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Winter, Kathleen.

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Pub Date:
Black Cat 2011.


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Central - Houston Public Library Adult Fiction Book WINTE

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Kathleen Winter's luminous debut novel is a deeply affecting portrait of life in an enchanting seaside town and the trials of growing up unique in a restrictive environment.

In 1968, into the devastating, spare atmosphere of the remote coastal town of Labrador, Canada, a child is born: a baby who appears to be neither fully boy nor fully girl, but both at once. Only three people are privy to the secret--the baby's parents, Jacinta and Treadway, and a trusted neighbor and midwife, Thomasina. Though Treadway makes the difficult decision to raise the child as a boy named Wayne, the women continue to quietly nurture the boy's female side. And as Wayne grows into adulthood within the hyper-masculine hunting society of his father, his shadow-self, a girl he thinks of as "Annabel," is never entirely extinguished.

Kathleen Winter has crafted a literary gem about the urge to unveil mysterious truth in a culture that shuns contradiction, and the body's insistence on coming home. A daringly unusual debut full of unforgettable beauty, Annabel introduces a remarkable new voice to American readers.

Author Notes

Kathleen Winter's Annabel was a New York Times Editors' Choice, short-listed for The Orange Prize for Fiction, and a finalist for all three of Canada's major literary awards: The Scotiabank Giller Prize, Rogers Writers' Trust Fiction Prize, and Governor General's Literary Award for Fiction. Her first collection of short stories, boYs , was the winner of both the Winterset Award and the 2006 Metcalf-Rooke Award. A long-time resident of St. John's, Newfoundland, Winter now lives in Montreal.

Visit her blog at

Reviews 3

Booklist Review

Wayne, born into the harsh, rural landscape of Labrador, Canada, in 1968, is a hermaphrodite. It is his father who ultimately decides to raise him as a male and names him. Only Wayne's parents and their friend Thomasina Baikie, also present at his birth, are aware of his gender duality. The two women silently battle against Wayne's father's gender assignment, and as Wayne grows older, he must contend with the two genders struggling for dominance within him. His father, Treadway, a trapper who spends most of his time outdoors, works hard to steer Wayne away from his feminine side. His mother, Jacinta, becomes increasingly estranged from her husband as she mourns the loss of her female child. Following the tragic death of her husband and daughter, Thomasina travels the world and sends enticing postcards to Wayne of the world beyond his own. A simple yet eloquent coming-of-age tale, this debut novel quietly questions our assumptions about gender by presenting us with a host of complex, evocative characters. A fantastic read that will appeal to fans of Jeffrey Eugenides' Middlesex (2002).--Hunt, Julie Copyright 2010 Booklist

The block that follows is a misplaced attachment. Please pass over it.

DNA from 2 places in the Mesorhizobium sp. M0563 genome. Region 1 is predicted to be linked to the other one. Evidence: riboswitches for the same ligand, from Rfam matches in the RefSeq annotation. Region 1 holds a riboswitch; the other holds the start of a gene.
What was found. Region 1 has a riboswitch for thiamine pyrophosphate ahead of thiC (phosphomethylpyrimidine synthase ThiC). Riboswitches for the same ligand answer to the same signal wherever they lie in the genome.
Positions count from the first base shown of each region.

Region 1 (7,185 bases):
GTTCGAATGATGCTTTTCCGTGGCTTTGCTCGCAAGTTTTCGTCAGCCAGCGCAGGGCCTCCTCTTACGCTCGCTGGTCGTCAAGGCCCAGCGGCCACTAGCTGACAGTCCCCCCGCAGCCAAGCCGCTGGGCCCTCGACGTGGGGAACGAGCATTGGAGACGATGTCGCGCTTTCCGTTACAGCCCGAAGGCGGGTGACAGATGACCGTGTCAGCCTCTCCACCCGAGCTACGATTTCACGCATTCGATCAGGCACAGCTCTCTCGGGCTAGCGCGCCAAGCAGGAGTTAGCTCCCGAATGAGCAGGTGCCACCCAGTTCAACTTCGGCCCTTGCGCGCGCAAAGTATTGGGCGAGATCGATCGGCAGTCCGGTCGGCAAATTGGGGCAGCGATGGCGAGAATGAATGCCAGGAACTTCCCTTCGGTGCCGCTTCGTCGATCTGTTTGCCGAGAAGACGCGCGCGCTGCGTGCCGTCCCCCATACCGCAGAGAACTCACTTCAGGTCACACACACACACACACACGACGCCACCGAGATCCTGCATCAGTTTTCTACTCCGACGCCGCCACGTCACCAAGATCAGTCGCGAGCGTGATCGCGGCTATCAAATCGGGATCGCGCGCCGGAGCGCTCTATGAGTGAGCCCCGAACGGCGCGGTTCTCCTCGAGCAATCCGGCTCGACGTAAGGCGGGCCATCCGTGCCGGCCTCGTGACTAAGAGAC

Publisher's Weekly Review

Isolated as Croyden Harbour may be from the social upheaval of 1968, the tiny village on the southeast Labrador coast plays host to its own revolution in Winter's sincere, self-serious debut. Jacinta and Treadway Blake are like any other couple in town-he's away on the trapline all winter, she's confined to domestic life. But the clarity of traditional gender roles begins to unravel when Jacinta gives birth to a hermaphrodite. Both Treadway and the local doctor decide the baby will be brought up as a boy-he's named Wayne, and his female genitalia are sewn shut. Meanwhile, Jacinta's friend Thomasina, quietly tends to the spiritual development of the child's female identity. Kept in the dark about his condition for most of his childhood, Wayne struggles to live up to the manly standards imposed by his well-meaning if curmudgeonly father, but when adolescence rolls around, Wayne's body reveals a number of surprises and becomes a battleground of physiology, identity, and sexual discovery. Though delivered at times with a heavy hand, the novel's moral of acceptance and understanding is sure to win Winter many fans. (Jan.) (c) Copyright PWxyz, LLC. All rights reserved.

Library Journal Review

Winter's first novel tells the story of an intersex child born in the late 1960s in a small, rural town in Canada and raised as a boy. His parents try to protect Wayne from harm, each in his or her own way; his father tries to interest him in the wilderness skills that men in their community use to make a living, but his mother refuses to discourage his interest in more feminine pursuits. Wayne doesn't learn of his intersexuality until a medical emergency reveals his condition to him. Though he tries to be a boy to fit in, he is preoccupied by the girl that he knows lives within him; he has to leave home and quit his hormone therapy to allow his body to be as ambiguous as he feels inside. Winter's lyrical language contrasts with the characters' discomfort about Wayne's secret. VERDICT Readers interested in literary explorations of gender, such as Jeffrey Eugenides's Middlesex, will appreciate this novel as well. [See Prepub Alert, LJ 9/1/10.]-Amy Ford, St. Mary¿s Cty. Lib., Lexington Park, MD (c) Copyright 2010. Library Journals LLC, a wholly owned subsidiary of Media Source, Inc. No redistribution permitted.

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